Run Ryan, run

The last out of Philip Humber’s perfect game brought some controversy as an umpire’s call was questioned. The last pitch was on 3-2 count involving a called third strike on a checked swing.

The problem, though, was missed. The controversy should not be about the call itself, but Brendan Ryan’s reaction. Down to your last out in a 4-0 game, instead of attempting to get on base, you argue the call instead of running to first base?!? I think Ryan, if he would have run, probably would have been safe at first.

Yes, Ryan could have ended a perfect game by being safe and also the 27th out, since Humber would have been credited for the strikeout. In fact, if Ryan would have run, the discussion of Brian Runge’s call on the checked swing would have been muted immediately.

The real problem was Ryan’s lack of hustle.

Given that, I still want to take a look at Runge’s call. Interesting enough, it was one of the Fox national games, opposite the Red Sox and Yankees. Significantly, this means the game’s camera coverage was increased a bit.

We—at least, I—have not yet seen a first-base angle replay of the check swing. This leads some people to speculate that MLB is just trying to hide the fact that Runge’s call was incorrect. Most likely the reason for a lack of replay is less sinister.

The center field camera was used to record the pitch, and a normal set of cameras was prepared to cover the live action. Any remaining cameras available to record the batter and different angles probably were used to record the reaction of the White Sox’s dugout, Humber, etc.

Since checked swings are not a reviewable call, the production team has the option not to record it at every angle. Watching a replay of the last pitch and the events surrounding it, it is pretty clear the Fox production team was scrambling a bit. It was a fairly unique circumstance.

But here lies the problem with a fan’s expectation of replays and the reality of the production of a televised baseball game. If something is not reviewable, the production team is under little obligation be able to produce replay material for it. As I believe happened in Humber’s perfect game, Fox used extra cameras for entertainment value.*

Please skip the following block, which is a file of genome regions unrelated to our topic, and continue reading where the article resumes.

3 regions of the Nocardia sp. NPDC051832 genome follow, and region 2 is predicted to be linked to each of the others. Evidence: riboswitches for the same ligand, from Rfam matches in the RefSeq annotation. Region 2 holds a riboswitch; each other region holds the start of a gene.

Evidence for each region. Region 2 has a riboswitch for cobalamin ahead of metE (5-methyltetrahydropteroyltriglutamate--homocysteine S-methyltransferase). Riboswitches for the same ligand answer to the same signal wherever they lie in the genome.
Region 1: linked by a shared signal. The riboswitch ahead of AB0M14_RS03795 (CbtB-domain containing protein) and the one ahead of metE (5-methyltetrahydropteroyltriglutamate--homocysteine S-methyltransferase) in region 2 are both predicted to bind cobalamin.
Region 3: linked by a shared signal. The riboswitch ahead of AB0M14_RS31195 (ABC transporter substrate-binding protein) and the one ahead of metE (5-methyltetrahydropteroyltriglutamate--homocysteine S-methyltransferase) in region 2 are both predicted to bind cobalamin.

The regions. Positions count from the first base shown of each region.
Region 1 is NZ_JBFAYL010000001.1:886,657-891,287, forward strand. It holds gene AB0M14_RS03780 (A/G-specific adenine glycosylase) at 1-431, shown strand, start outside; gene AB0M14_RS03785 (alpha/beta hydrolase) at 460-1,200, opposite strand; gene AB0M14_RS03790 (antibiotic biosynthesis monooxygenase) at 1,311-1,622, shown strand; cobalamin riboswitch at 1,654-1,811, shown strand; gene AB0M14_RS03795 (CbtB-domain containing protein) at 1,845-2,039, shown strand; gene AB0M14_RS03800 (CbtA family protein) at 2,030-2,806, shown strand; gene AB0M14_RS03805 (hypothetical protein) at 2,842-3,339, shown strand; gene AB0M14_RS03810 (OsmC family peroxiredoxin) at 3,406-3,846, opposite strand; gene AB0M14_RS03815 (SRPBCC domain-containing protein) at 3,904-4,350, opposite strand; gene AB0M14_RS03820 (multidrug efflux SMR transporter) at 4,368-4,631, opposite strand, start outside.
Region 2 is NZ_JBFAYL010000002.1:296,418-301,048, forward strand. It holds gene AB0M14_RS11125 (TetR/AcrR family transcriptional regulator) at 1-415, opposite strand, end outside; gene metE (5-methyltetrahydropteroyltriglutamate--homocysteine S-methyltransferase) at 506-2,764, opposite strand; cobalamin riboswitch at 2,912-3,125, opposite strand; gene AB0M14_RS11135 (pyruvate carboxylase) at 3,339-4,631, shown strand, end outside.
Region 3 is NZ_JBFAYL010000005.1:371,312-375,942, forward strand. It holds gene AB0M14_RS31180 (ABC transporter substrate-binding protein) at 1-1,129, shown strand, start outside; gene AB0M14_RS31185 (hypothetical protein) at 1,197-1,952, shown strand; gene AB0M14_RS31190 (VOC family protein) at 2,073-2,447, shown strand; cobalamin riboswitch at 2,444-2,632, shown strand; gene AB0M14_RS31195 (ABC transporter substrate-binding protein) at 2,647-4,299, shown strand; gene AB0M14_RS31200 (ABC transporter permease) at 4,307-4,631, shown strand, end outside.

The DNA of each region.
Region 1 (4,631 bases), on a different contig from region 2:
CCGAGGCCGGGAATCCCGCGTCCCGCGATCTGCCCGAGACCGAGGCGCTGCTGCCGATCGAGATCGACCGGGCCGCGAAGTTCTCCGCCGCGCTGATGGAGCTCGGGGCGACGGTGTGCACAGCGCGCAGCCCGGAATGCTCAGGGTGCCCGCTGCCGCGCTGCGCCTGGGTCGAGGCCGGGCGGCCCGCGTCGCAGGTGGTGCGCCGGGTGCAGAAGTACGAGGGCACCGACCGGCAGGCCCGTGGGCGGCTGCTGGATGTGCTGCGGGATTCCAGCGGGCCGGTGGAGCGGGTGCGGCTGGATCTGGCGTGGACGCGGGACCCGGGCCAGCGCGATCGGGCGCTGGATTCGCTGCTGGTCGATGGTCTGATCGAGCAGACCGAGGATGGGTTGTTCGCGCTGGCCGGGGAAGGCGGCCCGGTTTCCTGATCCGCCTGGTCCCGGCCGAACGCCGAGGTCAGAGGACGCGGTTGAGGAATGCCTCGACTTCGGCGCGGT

*This is why, in a previous post about instant replay, I included uniform standards across games and stadiums for instant replay specifically so something like this could not happen on a reviewable call.

Like most people, Fox did not anticipate a called third strike on a checked swing where the catcher missed the ball and the batter argued before running to first.

Thus, we circle back to the real problem: Brendan Ryan didn’t run.

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  1. SCIENCE! said...

    Check or half swing rules only state that it is a ground rule and all decisions are at the Umpires discretion. Typically “intent to swing” is a deciding factor but the umpire can use bate-to-plate examination, breaking of the wrists, or whatever else he likes to arrive at a decision. But the bat crossing the plate is by no means a determining factor. Due to the fact that it is a ground rule (like calling balls and strikes) with no definite rule, it’s impossible to argue.

  2. mdsullo said...

    He really shouldn’t have even looked like he was checking his swing on a pitch that far outside the strike zone. He was being baited and he bit, so why ponder that he would have the presence of mind to hustle to first? He got caught in the heat of the moment and the rest is history…

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